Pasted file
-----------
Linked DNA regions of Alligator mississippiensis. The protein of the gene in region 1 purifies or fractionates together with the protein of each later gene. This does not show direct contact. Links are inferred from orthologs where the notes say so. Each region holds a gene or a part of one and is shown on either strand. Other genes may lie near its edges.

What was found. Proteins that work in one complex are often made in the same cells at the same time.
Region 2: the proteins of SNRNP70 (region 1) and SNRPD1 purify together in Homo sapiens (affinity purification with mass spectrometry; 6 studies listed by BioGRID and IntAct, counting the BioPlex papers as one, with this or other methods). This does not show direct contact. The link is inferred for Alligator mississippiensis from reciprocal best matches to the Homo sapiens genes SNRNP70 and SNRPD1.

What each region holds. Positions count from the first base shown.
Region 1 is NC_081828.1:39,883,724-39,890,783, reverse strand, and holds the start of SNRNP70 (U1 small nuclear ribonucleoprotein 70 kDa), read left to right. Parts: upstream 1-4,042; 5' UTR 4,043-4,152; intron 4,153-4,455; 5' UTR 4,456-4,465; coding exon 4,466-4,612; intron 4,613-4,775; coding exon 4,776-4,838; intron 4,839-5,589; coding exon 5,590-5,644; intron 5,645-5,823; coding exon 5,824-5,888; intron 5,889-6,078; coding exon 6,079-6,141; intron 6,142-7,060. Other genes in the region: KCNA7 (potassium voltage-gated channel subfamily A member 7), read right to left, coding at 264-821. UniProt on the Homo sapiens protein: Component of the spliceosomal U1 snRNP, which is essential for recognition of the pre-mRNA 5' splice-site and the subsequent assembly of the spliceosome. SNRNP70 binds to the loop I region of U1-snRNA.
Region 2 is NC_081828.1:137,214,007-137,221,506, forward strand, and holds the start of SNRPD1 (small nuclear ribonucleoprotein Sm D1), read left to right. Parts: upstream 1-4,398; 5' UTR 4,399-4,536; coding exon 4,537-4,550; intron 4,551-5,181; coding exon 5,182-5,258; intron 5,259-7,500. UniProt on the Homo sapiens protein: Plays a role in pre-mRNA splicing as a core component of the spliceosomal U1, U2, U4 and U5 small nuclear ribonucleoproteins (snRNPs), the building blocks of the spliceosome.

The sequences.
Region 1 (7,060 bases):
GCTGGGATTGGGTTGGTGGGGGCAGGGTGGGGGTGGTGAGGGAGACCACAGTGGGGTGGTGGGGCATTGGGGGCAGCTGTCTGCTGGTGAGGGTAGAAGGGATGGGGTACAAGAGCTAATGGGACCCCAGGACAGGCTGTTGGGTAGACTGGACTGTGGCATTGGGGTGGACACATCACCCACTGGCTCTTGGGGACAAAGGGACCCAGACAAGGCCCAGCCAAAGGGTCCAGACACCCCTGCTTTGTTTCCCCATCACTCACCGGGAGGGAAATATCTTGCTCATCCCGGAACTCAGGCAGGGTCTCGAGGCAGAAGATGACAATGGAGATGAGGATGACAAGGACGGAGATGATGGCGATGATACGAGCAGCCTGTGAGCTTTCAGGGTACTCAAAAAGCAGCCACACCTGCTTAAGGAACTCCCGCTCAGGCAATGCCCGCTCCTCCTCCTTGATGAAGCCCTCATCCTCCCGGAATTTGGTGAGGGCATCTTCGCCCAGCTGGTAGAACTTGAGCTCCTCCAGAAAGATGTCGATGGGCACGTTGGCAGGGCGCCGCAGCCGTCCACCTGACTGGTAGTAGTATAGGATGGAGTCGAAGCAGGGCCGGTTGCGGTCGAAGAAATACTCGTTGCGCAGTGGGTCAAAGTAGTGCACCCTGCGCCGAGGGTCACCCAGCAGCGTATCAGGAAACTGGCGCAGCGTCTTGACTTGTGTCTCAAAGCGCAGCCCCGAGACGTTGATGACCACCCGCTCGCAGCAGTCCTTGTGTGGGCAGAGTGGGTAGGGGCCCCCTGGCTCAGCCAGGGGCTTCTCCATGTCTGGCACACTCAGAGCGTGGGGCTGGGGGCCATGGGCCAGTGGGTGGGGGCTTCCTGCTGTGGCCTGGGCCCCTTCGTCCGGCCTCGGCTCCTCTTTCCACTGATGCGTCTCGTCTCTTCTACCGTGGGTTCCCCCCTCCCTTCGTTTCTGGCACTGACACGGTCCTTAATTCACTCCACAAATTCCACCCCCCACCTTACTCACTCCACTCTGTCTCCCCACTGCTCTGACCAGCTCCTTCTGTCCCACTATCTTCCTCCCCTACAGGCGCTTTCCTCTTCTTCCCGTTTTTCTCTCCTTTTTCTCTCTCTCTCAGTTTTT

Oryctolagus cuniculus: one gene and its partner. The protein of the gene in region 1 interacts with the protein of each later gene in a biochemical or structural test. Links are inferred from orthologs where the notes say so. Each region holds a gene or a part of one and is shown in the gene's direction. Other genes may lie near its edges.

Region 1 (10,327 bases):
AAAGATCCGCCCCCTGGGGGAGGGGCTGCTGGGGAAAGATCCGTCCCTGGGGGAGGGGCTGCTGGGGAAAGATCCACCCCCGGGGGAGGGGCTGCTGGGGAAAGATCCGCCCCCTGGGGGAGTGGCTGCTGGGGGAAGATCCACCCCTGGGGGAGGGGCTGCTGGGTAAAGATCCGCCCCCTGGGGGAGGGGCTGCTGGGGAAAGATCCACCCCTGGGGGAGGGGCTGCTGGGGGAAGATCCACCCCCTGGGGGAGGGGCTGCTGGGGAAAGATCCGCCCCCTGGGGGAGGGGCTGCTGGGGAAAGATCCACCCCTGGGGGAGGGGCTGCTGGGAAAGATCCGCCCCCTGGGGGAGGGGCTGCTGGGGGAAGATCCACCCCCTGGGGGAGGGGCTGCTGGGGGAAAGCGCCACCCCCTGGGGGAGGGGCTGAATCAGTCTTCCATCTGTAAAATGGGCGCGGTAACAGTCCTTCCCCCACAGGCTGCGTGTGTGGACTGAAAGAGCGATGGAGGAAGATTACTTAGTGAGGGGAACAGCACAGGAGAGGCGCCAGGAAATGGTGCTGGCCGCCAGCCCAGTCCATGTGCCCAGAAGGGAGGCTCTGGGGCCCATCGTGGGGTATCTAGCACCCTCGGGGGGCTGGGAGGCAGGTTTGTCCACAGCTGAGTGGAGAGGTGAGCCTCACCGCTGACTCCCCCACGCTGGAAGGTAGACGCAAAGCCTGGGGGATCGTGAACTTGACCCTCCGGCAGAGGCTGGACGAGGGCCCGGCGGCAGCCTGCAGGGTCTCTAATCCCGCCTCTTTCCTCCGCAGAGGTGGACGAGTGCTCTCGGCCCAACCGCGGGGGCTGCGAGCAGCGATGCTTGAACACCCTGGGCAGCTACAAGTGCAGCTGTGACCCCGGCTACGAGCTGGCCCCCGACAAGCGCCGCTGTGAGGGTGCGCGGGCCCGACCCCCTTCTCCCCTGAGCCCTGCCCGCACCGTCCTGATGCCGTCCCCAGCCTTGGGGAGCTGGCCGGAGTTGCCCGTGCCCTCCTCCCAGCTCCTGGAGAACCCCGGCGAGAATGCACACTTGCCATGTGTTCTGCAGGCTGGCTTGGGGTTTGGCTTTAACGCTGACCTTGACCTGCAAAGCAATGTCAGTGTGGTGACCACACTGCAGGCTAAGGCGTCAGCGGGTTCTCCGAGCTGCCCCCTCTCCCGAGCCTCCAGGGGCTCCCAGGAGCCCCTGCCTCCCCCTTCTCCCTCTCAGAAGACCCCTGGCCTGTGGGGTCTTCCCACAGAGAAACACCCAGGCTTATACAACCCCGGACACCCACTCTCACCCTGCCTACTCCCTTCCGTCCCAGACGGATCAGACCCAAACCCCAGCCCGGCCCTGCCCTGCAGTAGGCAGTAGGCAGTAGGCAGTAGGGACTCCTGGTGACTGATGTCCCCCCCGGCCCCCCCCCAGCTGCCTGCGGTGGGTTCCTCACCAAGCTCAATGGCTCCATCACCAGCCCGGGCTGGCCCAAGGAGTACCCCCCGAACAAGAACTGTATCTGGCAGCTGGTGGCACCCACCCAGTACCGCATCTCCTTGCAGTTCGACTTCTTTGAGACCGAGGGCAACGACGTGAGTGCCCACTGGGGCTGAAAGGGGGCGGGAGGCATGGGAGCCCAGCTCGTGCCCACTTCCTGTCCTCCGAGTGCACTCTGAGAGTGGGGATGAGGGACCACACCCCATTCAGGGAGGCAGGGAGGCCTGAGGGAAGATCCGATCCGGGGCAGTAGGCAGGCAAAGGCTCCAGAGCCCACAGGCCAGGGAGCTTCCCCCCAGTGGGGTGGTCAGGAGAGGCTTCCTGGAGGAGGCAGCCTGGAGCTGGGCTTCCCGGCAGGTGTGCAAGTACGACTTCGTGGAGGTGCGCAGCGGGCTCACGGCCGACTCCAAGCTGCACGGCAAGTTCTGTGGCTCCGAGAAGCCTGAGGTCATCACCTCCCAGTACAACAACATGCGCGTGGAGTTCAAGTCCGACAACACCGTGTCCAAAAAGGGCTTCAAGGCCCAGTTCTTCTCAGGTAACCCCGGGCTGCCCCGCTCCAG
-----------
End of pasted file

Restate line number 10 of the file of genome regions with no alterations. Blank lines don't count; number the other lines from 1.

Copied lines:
Oryctolagus cuniculus: one gene and its partner. The protein of the gene in region 1 interacts with the protein of each later gene in a biochemical or structural test. Links are inferred from orthologs where the notes say so. Each region holds a gene or a part of one and is shown in the gene's direction. Other genes may lie near its edges.